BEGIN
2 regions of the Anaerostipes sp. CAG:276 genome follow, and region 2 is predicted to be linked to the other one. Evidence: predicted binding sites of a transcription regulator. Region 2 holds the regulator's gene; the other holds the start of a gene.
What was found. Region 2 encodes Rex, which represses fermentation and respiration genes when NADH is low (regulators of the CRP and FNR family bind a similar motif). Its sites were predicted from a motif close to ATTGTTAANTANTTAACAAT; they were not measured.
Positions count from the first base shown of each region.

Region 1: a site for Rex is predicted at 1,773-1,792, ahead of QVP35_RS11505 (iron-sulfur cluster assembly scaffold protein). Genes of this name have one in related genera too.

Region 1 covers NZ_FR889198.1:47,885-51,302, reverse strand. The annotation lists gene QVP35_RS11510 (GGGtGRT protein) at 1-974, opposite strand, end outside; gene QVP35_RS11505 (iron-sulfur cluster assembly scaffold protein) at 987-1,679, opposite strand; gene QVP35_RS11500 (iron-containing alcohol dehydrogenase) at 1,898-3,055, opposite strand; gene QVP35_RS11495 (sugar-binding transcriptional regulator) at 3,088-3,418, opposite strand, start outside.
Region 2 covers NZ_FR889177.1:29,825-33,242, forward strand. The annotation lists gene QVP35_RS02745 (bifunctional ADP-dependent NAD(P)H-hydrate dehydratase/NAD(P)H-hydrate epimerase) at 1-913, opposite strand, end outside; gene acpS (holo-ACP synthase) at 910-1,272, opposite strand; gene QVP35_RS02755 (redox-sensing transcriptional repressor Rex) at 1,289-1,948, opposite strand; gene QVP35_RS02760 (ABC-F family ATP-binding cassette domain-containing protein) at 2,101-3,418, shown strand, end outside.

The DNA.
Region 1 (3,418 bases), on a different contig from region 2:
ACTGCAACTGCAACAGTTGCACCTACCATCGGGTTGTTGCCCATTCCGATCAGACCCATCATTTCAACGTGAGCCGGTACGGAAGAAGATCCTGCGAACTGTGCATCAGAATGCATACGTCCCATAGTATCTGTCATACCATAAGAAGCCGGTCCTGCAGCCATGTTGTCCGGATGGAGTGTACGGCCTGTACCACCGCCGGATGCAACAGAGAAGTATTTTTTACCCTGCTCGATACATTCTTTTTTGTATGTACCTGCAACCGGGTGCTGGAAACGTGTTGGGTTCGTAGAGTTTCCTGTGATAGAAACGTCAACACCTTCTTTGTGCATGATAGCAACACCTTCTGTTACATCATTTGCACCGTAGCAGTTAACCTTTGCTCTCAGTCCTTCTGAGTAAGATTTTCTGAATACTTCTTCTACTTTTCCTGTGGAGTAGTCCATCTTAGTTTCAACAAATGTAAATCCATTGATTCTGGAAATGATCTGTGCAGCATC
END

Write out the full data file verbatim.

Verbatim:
2 regions of the Anaerostipes sp. CAG:276 genome follow, and region 2 is predicted to be linked to the other one. Evidence: predicted binding sites of a transcription regulator. Region 2 holds the regulator's gene; the other holds the start of a gene.
What was found. Region 2 encodes Rex, which represses fermentation and respiration genes when NADH is low (regulators of the CRP and FNR family bind a similar motif). Its sites were predicted from a motif close to ATTGTTAANTANTTAACAAT; they were not measured.
Positions count from the first base shown of each region.

Region 1: a site for Rex is predicted at 1,773-1,792, ahead of QVP35_RS11505 (iron-sulfur cluster assembly scaffold protein). Genes of this name have one in related genera too.

Region 1 covers NZ_FR889198.1:47,885-51,302, reverse strand. The annotation lists gene QVP35_RS11510 (GGGtGRT protein) at 1-974, opposite strand, end outside; gene QVP35_RS11505 (iron-sulfur cluster assembly scaffold protein) at 987-1,679, opposite strand; gene QVP35_RS11500 (iron-containing alcohol dehydrogenase) at 1,898-3,055, opposite strand; gene QVP35_RS11495 (sugar-binding transcriptional regulator) at 3,088-3,418, opposite strand, start outside.
Region 2 covers NZ_FR889177.1:29,825-33,242, forward strand. The annotation lists gene QVP35_RS02745 (bifunctional ADP-dependent NAD(P)H-hydrate dehydratase/NAD(P)H-hydrate epimerase) at 1-913, opposite strand, end outside; gene acpS (holo-ACP synthase) at 910-1,272, opposite strand; gene QVP35_RS02755 (redox-sensing transcriptional repressor Rex) at 1,289-1,948, opposite strand; gene QVP35_RS02760 (ABC-F family ATP-binding cassette domain-containing protein) at 2,101-3,418, shown strand, end outside.

The DNA.
Region 1 (3,418 bases), on a different contig from region 2:
ACTGCAACTGCAACAGTTGCACCTACCATCGGGTTGTTGCCCATTCCGATCAGACCCATCATTTCAACGTGAGCCGGTACGGAAGAAGATCCTGCGAACTGTGCATCAGAATGCATACGTCCCATAGTATCTGTCATACCATAAGAAGCCGGTCCTGCAGCCATGTTGTCCGGATGGAGTGTACGGCCTGTACCACCGCCGGATGCAACAGAGAAGTATTTTTTACCCTGCTCGATACATTCTTTTTTGTATGTACCTGCAACCGGGTGCTGGAAACGTGTTGGGTTCGTAGAGTTTCCTGTGATAGAAACGTCAACACCTTCTTTGTGCATGATAGCAACACCTTCTGTTACATCATTTGCACCGTAGCAGTTAACCTTTGCTCTCAGTCCTTCTGAGTAAGATTTTCTGAATACTTCTTCTACTTTTCCTGTGGAGTAGTCCATCTTAGTTTCAACAAATGTAAATCCATTGATTCTGGAAATGATCTGTGCAGCATC